By Diana Zelikman, Fueled

As a child, I was enamored with the Mighty Morphing Power Rangers. When asked what I wanted to be as an adult, I frequently replied, “the Red Ranger.”

He was the fearless leader of the group who always knew what to do when faced with danger. I even took a few martial arts classes in preparation for my adventures saving the world. Unfortunately, I am not a Power Ranger, currently, but one quick trip to my local electronics store could get me a lot closer to my dream job. With the advent of wearable computing, science fiction doesn’t seem as fictional as it used to. There was something innately cool about the Power Rangers’ ability to communicate with each other by talking into their watches, and it’s no coincidence that smart watches are the coolest gear on the market. Google Glass’ market debut is not too far off in the future, and everything about the heads up display screams Star Trek or Star Wars. Even car makers are getting in on the action as researchers are developing in-windshield displays to be used in the cars of the not-too-distant future. But without Power Ranger watches, Marty McFly hover boards, or Space Odyssey space stations, we asked ourselves, would technology be where it is today?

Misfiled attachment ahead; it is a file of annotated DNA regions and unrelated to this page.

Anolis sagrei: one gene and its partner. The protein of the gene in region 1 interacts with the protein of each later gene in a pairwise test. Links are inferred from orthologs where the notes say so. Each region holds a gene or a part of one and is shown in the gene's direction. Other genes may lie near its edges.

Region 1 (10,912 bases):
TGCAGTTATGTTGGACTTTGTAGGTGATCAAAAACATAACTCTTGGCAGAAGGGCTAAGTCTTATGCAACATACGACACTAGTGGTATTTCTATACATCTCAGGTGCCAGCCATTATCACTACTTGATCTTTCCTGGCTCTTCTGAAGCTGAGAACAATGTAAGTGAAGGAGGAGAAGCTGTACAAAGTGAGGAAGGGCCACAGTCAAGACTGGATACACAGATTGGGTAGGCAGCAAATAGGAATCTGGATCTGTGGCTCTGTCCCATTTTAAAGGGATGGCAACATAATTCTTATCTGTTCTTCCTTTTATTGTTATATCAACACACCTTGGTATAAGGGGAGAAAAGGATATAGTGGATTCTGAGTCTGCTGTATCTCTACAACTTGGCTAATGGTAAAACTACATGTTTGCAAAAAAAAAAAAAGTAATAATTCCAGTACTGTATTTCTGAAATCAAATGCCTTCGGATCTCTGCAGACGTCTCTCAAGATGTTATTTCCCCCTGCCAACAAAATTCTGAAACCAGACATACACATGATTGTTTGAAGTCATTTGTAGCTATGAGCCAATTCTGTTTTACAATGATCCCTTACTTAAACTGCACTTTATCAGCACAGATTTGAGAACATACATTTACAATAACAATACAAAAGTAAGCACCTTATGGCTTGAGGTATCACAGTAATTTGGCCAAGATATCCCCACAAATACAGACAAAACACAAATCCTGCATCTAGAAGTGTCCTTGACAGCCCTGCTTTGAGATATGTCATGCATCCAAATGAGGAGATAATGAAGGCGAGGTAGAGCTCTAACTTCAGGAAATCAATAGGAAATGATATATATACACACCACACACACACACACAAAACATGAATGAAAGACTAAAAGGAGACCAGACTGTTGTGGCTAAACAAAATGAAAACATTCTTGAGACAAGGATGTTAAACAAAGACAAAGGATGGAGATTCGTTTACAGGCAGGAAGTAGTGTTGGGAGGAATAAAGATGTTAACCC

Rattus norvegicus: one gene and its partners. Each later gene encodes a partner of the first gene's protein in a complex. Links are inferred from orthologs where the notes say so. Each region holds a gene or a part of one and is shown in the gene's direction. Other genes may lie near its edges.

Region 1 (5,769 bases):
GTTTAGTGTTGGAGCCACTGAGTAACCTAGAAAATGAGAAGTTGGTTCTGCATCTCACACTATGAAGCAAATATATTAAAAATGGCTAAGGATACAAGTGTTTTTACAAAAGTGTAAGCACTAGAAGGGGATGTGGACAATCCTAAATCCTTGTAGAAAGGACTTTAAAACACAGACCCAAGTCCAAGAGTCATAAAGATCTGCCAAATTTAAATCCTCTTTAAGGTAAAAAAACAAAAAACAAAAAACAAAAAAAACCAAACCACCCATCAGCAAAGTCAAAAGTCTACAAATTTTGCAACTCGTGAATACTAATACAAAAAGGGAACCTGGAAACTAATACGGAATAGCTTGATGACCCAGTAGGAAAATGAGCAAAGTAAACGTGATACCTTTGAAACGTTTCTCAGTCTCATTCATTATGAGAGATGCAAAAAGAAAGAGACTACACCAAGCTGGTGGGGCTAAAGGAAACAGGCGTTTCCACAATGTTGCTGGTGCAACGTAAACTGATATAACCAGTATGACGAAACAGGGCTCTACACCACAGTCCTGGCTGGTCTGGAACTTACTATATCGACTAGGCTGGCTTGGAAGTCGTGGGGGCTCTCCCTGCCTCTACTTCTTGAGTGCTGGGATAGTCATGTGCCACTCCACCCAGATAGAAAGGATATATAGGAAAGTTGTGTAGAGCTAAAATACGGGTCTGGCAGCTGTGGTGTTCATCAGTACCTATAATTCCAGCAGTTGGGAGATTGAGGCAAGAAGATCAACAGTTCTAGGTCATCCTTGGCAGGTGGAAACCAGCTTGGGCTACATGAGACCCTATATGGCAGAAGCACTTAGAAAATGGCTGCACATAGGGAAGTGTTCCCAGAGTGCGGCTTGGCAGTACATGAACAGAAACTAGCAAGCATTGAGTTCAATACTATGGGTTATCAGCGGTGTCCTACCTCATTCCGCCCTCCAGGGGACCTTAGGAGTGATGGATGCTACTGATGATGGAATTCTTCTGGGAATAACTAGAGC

USA Today tech columnist, Jon Swartz said it best, “Today’s technology lives in sci-fi films of yesterday.” In his 2013 piece, Swartz lists a number of technologies first imagined by Hollywood that we now have make practical use of including: voice command recognition (Siri), 360-degree hologram display (CNN), augmented reality (Robocop), prosthetic limbs (the Terminator), and more.

Art inspires technology by encouraging us to think beyond and outside of our reality. When technology imitates art, the results are beneficial to our greater good. The visualization or physical manifestation of an idea inspires innovation. Human achievements like flight and space travel were galvanized by Renaissance art and literature, and popular culture teases our hearts and minds with artistic representations of what could be.

Pixar designer, John Lasseter, once said, “art challenges technology” and it does so by setting expectations higher than what we’re able to realize. Ultimately, art and technology run forward on parallel tracks in race to innovation with one attempting to beat the other. With this framing and understanding, we find technology is always catching up but the beauty lies in that realization. As long as we imagine and commit our spirits to artistic endeavors, we will find technological inspiration not too far in the distance. Often, the only limiting factor that stands in the way of the impossible is nature, but attempting to build art-inspired technology helps us understand our limitations.

All in all, mankind is still in its infancy, trying to understand the universe it lives in, and with a planet facing serious climate challenges in the near future, it needs art to help imagine the technology that help us find a sustainable balance with nature.

. . . Who knows, in ten years, I could end up being a Power Ranger after all.

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